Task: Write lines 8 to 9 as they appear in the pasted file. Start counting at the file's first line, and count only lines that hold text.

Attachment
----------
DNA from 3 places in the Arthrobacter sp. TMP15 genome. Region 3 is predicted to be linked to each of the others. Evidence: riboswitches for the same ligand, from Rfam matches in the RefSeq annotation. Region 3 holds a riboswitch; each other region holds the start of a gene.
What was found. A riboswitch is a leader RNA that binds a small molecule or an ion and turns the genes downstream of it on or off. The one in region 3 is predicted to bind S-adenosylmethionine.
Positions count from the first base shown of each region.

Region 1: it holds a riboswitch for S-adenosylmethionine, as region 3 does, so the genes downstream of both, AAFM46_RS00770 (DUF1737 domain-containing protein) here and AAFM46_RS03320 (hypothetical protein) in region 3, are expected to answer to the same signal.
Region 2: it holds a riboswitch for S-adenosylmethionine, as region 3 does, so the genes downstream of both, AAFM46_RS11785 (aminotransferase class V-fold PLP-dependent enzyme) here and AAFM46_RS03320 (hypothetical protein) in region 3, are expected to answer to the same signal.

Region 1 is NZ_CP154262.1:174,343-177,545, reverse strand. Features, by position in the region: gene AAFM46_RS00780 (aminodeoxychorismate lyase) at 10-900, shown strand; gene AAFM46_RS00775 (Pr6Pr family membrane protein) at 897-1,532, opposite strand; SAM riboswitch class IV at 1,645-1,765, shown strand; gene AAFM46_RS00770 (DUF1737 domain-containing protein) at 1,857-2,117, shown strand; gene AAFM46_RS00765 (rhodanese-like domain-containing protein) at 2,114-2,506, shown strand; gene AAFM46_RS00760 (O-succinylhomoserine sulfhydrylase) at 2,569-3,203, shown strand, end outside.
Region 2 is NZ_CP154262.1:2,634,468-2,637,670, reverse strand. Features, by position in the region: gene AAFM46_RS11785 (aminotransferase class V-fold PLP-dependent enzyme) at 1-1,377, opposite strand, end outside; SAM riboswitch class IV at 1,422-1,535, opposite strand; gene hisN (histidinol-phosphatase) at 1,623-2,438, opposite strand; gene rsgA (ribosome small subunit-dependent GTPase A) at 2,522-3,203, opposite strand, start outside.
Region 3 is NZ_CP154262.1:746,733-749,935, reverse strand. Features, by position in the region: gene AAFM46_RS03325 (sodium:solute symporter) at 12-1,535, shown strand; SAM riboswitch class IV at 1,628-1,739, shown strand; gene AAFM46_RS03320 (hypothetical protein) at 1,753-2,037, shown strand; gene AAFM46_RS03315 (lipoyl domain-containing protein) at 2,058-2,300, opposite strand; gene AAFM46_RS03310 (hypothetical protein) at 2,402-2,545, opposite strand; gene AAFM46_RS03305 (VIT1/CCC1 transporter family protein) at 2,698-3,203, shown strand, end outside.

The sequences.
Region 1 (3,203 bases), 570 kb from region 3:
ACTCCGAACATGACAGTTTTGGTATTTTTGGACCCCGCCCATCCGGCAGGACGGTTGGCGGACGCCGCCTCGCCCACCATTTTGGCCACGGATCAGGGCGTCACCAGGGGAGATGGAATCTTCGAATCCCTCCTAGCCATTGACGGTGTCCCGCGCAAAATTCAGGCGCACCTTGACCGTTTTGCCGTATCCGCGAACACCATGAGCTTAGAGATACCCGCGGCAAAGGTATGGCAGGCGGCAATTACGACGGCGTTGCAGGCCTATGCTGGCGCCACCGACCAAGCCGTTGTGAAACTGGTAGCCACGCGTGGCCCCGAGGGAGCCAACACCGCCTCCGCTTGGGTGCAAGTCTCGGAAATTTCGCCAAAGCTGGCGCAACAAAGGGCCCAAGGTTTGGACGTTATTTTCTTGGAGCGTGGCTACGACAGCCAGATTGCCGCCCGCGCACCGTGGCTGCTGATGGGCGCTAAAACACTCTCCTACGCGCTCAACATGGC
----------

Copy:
Region 3 is NZ_CP154262.1:746,733-749,935, reverse strand. Features, by position in the region: gene AAFM46_RS03325 (sodium:solute symporter) at 12-1,535, shown strand; SAM riboswitch class IV at 1,628-1,739, shown strand; gene AAFM46_RS03320 (hypothetical protein) at 1,753-2,037, shown strand; gene AAFM46_RS03315 (lipoyl domain-containing protein) at 2,058-2,300, opposite strand; gene AAFM46_RS03310 (hypothetical protein) at 2,402-2,545, opposite strand; gene AAFM46_RS03305 (VIT1/CCC1 transporter family protein) at 2,698-3,203, shown strand, end outside.

The sequences.